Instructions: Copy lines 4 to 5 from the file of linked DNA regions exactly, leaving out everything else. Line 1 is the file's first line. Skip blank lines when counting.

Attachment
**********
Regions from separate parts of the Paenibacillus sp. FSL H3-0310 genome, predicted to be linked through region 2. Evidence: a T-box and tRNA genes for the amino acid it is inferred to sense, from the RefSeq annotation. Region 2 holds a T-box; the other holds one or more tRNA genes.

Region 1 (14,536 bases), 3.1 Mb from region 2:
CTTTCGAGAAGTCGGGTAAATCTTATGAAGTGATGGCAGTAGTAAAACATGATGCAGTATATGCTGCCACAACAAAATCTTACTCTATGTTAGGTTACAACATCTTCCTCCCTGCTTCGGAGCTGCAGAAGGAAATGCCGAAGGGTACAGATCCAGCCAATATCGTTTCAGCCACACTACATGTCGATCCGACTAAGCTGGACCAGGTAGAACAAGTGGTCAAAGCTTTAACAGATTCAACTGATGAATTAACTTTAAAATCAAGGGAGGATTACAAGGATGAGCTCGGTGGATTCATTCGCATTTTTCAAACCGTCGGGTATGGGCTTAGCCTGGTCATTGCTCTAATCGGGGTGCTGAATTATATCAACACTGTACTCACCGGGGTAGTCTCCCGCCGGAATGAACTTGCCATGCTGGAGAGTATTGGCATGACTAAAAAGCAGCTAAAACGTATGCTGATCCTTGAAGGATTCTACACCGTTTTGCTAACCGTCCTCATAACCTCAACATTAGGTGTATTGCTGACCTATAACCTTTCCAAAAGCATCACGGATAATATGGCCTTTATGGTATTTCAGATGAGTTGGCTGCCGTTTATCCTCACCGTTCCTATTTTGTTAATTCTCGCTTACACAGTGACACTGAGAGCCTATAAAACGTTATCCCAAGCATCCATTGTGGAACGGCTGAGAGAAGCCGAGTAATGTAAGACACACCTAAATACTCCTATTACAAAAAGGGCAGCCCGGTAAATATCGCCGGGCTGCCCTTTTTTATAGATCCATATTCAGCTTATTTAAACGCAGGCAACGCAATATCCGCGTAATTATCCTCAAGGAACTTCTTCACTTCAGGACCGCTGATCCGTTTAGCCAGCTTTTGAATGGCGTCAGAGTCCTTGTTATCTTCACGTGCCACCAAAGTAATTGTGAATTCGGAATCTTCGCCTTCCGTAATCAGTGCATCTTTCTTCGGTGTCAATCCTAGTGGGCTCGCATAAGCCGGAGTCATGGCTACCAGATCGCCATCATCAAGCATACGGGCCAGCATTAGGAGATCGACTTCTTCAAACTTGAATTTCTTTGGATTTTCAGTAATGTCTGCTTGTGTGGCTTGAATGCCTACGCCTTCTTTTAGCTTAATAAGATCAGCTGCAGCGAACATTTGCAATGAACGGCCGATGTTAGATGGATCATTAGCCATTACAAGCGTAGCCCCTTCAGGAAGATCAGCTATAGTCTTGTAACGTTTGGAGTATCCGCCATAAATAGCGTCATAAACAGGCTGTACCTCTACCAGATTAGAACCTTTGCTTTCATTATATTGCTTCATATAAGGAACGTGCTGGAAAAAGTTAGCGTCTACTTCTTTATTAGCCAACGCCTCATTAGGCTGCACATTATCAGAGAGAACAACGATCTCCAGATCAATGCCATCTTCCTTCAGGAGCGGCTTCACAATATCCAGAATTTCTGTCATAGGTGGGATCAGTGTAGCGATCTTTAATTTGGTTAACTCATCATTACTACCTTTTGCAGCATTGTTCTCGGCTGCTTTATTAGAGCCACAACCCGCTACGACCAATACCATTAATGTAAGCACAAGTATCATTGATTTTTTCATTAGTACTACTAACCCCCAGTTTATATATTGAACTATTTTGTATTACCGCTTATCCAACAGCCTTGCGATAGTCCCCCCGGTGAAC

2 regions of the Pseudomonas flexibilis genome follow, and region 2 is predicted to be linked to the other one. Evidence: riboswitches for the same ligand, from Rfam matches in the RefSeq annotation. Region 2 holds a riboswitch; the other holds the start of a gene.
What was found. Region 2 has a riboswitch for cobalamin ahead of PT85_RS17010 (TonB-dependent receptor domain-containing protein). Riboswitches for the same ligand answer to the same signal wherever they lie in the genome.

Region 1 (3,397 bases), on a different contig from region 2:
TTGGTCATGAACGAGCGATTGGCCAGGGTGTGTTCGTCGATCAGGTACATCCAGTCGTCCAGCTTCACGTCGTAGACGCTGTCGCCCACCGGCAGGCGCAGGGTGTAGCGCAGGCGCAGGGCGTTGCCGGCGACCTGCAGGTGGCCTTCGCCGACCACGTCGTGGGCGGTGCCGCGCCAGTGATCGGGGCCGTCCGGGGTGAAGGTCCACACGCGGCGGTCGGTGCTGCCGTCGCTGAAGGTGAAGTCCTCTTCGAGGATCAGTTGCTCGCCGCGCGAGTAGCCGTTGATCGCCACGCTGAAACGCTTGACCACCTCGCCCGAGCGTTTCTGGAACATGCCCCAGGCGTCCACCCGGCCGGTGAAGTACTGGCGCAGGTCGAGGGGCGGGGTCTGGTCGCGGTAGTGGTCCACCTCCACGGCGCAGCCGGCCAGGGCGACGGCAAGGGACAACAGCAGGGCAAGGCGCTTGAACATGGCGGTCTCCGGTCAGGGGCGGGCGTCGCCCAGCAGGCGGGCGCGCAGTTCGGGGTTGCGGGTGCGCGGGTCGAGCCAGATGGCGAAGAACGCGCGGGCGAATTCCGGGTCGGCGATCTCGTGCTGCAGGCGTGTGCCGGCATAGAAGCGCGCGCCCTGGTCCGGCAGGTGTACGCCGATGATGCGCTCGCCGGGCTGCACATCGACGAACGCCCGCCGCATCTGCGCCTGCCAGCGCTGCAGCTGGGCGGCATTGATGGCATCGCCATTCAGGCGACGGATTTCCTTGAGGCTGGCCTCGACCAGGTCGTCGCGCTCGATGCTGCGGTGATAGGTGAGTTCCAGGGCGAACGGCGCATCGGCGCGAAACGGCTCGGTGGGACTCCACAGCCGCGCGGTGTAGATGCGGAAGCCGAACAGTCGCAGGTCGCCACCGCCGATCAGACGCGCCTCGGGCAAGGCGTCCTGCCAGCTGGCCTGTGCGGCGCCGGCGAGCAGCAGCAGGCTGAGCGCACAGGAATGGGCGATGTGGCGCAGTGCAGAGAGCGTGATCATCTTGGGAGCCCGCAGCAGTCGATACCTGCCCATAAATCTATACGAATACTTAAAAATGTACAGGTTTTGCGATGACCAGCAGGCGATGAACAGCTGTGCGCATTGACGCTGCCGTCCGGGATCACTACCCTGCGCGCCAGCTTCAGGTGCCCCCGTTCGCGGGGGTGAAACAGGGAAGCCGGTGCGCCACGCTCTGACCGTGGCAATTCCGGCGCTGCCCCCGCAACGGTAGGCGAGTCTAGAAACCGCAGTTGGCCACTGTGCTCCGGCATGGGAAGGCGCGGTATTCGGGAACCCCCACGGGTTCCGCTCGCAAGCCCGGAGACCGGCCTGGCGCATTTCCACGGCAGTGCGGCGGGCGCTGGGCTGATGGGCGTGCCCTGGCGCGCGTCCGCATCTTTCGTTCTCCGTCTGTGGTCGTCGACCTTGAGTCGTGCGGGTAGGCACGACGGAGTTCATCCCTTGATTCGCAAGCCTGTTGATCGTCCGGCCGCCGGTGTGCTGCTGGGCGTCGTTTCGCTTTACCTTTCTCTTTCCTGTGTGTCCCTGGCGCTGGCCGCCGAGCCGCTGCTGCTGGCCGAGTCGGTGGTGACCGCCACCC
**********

2 regions of the Pseudomonas flexibilis genome follow, and region 2 is predicted to be linked to the other one. Evidence: riboswitches for the same ligand, from Rfam matches in the RefSeq annotation. Region 2 holds a riboswitch; the other holds the start of a gene.
What was found. Region 2 has a riboswitch for cobalamin ahead of PT85_RS17010 (TonB-dependent receptor domain-containing protein). Riboswitches for the same ligand answer to the same signal wherever they lie in the genome.